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TitleBiogeographical survey and characterization of indigenous yeasts from the vineyards of the azores archipelago
Author(s)Neves, J. Drumonde
Lima, Maria Teresa
Schuller, Dorit Elisabeth
Issue date2010
CitationINFO/WINE FORUM, 2, Vila Real, 2010 – “Go Green, Go Tech, Go Market : proceedings of the INFOWINE Forum.” [S.l : s.n., 2010].
Abstract(s)This study aims at the characterization of the fermentative yeasts flora of the vineyards from Azores, for biodiversity preservation and the constitution of a Saccharomyces cerevisiae strain collection. During the harvest of 2009, 88 grape samples were collected from eight islands of the archipelago, that belonged to traditional (Arinto, Verdelho and Terrantez) and hybrid grape varieties. The sampling plan covered 36 locations, including vineyards in appellations of origin and abandoned vineyards. Forty nine spontaneous fermentations were achieved. About 83% of the musts obtained from traditional varieties finished fermentation, while this value was 47% and 33% for musts from hybrid varieties in non-abandoned and abandoned vineyards, respectively. From the final phase of the fermentations, a total of 1470 isolates was obtained. The identification was performed by restriction fragment length polymorphism analysis (RFLP) of ITS sequences. The S. cerevisiae strains were differentiated by the comparison of polymorphic patterns that were obtained from interdelta sequences amplification by PCR. We obtained 660 isolates of non-Saccharomyces species and 810 isolates of S. cerevisiae, classified in 168 strains. Surprisingly, the percentage of S. cerevisiae in fermentations performed with grapes from abandoned vineyards was significantly higher (75%) compared to the values determined for non-abandoned vineyards (56%, for both traditional and hybrid varieties). Contrarily, the number of S. cerevisiae strains per fermentation was lower (3-11) in samples from abandoned vineyards compared to non-abandoned vineyards (1-23). The relative proportion of S. cerevisiae and non-Saccharomyces species was not associated with the grape variety, but rather the type of vineyard. The highest number of S. cerevisiae strains per fermentation was observed in samples collected from the Graciosa Island. Our results show that Azorean vineyards have a high genetic diversity of S. cerevisiae, even in locations where no human intervention occurs.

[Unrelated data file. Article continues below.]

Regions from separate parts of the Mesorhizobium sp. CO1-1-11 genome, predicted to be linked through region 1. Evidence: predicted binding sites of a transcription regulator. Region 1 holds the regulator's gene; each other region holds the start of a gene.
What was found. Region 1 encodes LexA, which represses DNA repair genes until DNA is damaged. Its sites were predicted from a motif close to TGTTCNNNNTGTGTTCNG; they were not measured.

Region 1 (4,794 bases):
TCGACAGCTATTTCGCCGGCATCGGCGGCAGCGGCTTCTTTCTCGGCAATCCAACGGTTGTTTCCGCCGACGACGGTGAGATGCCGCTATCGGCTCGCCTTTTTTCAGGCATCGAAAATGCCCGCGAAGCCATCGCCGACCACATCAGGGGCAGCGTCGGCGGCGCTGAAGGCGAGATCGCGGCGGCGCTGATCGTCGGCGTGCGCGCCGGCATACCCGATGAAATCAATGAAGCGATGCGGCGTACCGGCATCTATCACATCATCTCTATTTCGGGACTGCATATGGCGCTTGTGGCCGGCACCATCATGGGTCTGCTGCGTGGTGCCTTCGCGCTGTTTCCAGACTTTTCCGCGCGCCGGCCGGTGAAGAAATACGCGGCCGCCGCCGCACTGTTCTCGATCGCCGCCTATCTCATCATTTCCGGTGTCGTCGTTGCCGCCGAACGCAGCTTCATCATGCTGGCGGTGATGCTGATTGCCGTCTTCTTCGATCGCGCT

AccessOpen access
Appears in Collections:DBio - Comunicações/Communications in Congresses

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